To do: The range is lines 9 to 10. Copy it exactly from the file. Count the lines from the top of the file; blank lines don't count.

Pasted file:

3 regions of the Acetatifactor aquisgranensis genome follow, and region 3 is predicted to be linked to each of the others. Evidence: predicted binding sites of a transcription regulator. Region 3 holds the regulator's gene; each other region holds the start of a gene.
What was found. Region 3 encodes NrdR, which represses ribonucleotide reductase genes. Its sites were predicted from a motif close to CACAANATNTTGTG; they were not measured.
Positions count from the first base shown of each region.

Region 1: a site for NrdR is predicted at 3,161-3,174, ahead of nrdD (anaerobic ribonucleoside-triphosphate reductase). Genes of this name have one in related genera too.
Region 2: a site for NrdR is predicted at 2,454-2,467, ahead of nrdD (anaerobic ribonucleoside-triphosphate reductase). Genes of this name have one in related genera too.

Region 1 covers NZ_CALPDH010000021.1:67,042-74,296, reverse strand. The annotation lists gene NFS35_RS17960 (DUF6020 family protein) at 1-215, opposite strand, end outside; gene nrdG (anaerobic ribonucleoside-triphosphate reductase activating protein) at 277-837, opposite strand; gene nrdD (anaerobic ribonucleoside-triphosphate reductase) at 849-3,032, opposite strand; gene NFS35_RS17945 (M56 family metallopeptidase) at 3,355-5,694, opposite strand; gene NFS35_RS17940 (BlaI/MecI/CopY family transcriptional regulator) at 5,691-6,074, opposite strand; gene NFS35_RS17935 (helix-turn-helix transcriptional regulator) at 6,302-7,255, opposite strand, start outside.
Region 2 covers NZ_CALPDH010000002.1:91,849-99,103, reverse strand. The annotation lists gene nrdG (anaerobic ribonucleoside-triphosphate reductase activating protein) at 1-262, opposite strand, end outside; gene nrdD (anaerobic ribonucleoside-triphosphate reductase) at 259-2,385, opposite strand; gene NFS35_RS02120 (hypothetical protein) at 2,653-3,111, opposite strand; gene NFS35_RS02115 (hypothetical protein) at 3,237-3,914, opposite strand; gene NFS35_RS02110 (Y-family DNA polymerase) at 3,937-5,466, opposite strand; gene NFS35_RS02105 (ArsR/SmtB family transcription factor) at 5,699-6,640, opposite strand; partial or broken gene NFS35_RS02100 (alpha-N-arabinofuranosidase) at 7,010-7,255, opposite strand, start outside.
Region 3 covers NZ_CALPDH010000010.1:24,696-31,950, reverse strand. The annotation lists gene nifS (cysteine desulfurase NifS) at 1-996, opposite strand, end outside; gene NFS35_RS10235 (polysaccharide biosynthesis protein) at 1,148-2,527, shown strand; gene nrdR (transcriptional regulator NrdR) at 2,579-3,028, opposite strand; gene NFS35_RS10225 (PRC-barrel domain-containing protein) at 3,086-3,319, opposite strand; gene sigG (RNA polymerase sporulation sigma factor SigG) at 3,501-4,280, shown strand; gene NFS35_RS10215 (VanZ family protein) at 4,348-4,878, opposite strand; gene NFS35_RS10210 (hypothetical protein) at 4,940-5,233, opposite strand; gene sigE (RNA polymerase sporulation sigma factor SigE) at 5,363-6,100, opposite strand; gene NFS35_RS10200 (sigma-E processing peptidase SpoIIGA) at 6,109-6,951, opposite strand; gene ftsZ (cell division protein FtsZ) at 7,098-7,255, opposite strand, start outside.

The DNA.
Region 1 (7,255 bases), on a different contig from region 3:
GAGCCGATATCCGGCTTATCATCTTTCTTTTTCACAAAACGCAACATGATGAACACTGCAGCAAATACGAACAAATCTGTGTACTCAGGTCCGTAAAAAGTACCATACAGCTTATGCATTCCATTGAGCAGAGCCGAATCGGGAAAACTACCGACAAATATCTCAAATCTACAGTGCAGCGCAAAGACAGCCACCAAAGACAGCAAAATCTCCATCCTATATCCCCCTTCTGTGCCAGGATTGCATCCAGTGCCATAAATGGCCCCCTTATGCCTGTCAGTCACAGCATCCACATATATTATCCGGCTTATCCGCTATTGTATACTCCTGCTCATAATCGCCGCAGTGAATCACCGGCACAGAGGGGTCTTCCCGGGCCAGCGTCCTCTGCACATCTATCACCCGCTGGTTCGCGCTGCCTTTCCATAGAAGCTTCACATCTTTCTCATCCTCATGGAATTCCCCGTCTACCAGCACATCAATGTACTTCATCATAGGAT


The DNA.
Region 1 (7,255 bases), on a different contig from region 3: